On September 7, 2010, Plaintiffs James Sottile, Mayor of the City of Kingston; James L. Noble, Jr., Alderman-at-Large of the City of Kingston; William P. Reynolds; and Andi Turco-Levin, Alderman of the City of Kingston (collectively, "Plaintiffs"), all individually and on behalf of all other similarly situated taxpayers of the City of Kingston, commenced this action by filing a Summons and Complaint in New York Supreme Court, Ulster County. Dkt. No. 1 ("Removal Notice"); Ex. 1 ("Complaint"). On October 15, 2010, Defendants removed the action to the United States District Court in the Northern District of New York pursuant to 28 U.S.C. § 1331. Id.
Presently before the Court is Defendants' Motion to dismiss Plaintiffs' Complaint in its entirety pursuant to Federal Rules of Civil Procedure 12(b)(1), 12(b)(6), and 12(b)(7). See Dkt. No. 6 ("Motion") at 2. For the reasons that follow, Defendants' Motion is denied, and the action is remanded to New York Supreme Court, Ulster County, for further proceedings.
All Plaintiffs live in the City of Kingston ("Kingston"), and pay taxes to Kingston, Ulster County, and the State of New York. Compl. ¶ 1. Plaintiffs brought this action on behalf of all residents of the City of Kingston who pay taxes to the City of Kingston. Id. ¶ 2. Plaintiffs challenge the tax mechanisms used to fund the Safety Net Assistance Program ("Safety Net"), which provides cash assistance to eligible individuals and families. Dkt. No. 6-2 ("McCarthy Declaration") ¶ 5. Safety Net recipients must meet all applicable eligibility criteria, including household income and available resources, and can generally receive cash benefits for a maximum of twenty-four months. Id. ¶¶ 6-7.
The costs of the Safety Net program are divided evenly between New York State and municipalities. Id. ¶ 8. Under New York law, the local share of these costs are borne, by default, directly by individual towns and cities. N.Y. SOC. SERV. LAW § 69(1)-(2). However, a county board of supervisors may adopt a resolution directing that the costs instead be borne at the county level.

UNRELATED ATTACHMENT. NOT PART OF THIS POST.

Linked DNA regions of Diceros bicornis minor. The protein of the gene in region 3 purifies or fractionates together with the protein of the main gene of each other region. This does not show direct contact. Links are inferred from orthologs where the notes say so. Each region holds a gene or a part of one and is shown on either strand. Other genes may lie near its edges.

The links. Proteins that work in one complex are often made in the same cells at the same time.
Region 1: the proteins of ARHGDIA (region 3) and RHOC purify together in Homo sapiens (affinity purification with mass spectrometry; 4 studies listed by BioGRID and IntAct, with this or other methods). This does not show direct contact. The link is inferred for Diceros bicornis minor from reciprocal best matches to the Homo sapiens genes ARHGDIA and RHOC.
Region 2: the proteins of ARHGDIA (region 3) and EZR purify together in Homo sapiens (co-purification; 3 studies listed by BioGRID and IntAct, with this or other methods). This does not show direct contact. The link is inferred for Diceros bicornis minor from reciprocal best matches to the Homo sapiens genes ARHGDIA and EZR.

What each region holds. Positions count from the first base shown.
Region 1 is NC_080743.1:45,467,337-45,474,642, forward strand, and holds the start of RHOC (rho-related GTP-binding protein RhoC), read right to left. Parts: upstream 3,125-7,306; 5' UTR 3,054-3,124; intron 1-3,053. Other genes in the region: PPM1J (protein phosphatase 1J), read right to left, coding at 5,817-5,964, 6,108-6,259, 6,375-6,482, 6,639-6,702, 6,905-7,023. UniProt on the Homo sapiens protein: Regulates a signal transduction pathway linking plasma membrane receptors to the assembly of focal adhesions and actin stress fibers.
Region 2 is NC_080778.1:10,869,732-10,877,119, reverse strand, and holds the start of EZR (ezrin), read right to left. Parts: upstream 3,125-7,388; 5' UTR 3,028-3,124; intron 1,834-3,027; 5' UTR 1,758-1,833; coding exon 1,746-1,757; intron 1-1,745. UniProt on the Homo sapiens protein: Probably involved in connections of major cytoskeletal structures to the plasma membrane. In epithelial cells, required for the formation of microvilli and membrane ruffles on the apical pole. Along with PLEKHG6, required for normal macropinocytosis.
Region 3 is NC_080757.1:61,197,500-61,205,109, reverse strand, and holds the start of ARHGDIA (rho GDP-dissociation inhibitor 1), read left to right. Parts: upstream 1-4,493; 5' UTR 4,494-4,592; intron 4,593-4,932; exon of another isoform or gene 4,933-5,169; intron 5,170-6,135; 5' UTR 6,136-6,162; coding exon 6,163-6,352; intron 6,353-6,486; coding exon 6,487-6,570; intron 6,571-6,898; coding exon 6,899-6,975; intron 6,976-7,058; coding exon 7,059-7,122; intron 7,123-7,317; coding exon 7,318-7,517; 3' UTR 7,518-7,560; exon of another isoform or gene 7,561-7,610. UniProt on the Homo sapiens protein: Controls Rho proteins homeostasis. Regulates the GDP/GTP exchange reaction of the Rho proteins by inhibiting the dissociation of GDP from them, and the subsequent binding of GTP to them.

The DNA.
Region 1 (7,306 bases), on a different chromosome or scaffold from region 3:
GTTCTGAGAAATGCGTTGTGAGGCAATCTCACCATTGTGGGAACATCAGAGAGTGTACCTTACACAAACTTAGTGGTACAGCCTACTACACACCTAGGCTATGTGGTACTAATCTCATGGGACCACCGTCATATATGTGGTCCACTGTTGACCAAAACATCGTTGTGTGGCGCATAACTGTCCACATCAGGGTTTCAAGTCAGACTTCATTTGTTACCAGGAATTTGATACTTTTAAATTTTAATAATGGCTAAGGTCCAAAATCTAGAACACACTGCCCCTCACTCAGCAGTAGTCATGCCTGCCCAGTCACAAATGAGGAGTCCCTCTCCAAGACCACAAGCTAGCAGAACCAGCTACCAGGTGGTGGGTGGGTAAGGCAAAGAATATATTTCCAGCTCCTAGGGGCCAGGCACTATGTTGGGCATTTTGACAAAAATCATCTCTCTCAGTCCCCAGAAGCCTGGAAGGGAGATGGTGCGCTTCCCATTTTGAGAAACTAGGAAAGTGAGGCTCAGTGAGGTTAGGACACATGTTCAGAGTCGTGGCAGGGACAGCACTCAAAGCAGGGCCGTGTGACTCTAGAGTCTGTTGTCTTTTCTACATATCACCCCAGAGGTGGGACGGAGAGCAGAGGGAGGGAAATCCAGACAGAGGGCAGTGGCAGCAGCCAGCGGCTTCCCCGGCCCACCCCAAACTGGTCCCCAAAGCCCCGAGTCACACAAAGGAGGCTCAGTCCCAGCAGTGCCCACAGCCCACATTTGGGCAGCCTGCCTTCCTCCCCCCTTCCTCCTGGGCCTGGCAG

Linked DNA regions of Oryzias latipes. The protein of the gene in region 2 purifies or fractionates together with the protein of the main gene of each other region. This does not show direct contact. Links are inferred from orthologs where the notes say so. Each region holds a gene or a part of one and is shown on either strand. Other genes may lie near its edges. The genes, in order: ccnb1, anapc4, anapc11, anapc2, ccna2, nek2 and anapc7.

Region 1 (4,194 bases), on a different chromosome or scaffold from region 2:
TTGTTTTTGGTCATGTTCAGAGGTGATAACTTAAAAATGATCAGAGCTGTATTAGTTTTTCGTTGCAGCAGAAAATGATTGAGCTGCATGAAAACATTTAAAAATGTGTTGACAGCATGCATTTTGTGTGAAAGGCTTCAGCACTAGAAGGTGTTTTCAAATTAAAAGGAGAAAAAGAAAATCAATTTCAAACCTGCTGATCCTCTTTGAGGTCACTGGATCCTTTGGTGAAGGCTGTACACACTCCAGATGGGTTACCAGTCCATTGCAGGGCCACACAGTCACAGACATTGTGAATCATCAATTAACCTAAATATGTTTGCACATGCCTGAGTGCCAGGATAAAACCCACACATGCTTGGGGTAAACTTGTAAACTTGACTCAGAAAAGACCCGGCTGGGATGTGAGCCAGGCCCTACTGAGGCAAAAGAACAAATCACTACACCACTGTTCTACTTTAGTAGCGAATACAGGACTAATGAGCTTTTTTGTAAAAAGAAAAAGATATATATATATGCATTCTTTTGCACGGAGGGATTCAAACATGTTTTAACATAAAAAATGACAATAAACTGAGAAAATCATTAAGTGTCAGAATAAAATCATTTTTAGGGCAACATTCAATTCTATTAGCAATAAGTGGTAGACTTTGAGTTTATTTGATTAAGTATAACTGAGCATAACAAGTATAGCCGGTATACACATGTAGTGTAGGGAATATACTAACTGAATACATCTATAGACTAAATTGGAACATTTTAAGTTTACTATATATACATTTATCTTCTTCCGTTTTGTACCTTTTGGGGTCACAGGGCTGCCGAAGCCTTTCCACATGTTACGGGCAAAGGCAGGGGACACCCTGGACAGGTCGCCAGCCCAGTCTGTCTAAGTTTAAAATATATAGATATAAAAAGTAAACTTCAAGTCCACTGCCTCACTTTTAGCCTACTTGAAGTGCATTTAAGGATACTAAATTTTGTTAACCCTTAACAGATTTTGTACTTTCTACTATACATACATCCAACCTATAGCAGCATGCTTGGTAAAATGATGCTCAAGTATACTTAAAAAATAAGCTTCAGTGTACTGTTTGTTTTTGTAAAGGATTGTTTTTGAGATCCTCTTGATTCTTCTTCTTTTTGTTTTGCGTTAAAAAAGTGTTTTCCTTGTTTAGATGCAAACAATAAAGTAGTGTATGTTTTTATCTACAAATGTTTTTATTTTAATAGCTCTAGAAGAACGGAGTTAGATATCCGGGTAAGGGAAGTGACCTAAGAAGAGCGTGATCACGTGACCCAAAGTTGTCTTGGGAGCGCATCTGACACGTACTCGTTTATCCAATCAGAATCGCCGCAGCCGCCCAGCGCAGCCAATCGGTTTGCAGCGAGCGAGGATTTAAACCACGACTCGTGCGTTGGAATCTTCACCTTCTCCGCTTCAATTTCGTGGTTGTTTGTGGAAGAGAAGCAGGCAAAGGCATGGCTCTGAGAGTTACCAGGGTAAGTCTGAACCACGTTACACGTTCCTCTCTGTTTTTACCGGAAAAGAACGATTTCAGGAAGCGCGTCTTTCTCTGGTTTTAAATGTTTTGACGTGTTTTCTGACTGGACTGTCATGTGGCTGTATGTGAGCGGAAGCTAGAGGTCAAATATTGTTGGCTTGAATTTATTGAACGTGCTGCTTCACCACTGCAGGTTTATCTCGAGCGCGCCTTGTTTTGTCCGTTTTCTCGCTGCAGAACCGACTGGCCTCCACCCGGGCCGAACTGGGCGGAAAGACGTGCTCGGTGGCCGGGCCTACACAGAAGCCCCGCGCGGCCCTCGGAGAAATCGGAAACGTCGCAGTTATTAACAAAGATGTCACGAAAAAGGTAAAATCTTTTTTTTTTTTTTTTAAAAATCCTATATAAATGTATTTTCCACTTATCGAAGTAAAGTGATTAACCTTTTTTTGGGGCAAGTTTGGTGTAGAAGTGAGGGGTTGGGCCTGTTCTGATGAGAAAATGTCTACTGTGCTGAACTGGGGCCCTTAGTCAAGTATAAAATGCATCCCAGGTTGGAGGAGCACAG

Id. § 72(1). Plaintiffs concede that state law does not require a county to pass a resolution shifting the local share of Safety Net expenses from towns and cities to the county. Dkt. No. 12 ("Barnett Affidavit") ¶ 5. However, Plaintiffs allege that Ulster County is the only county in New York State that has not yet adopted such a resolution, even though there have been multiple proposals raised before the Ulster County Legislature. Id. ¶ 5-6. Plaintiffs claim that the combined effect of these state laws and local actions has been to impose a much greater share of this tax burden on taxpayers from the City of Kingston, in violation of the Kingston taxpayers' right to equal protection of the laws. Compl. ¶¶ 15, 27, 32.
Plaintiffs seek an order enjoining Ulster County from levying any taxes for this program until the method of apportionment is modified, and awarding Plaintiffs a refund of any past overpayment of taxes. Compl. at 7-8. Plaintiffs also seek a declaratory judgment stating that the statutory provisions of New York Social Services Law §§ 69 and 72 violate the equal protection provisions of both the federal and state constitutions, and an order directing the Ulster County Legislature to adopt a statute shifting the local share of Safety Net costs from towns and cities to the county. Compl. at 7.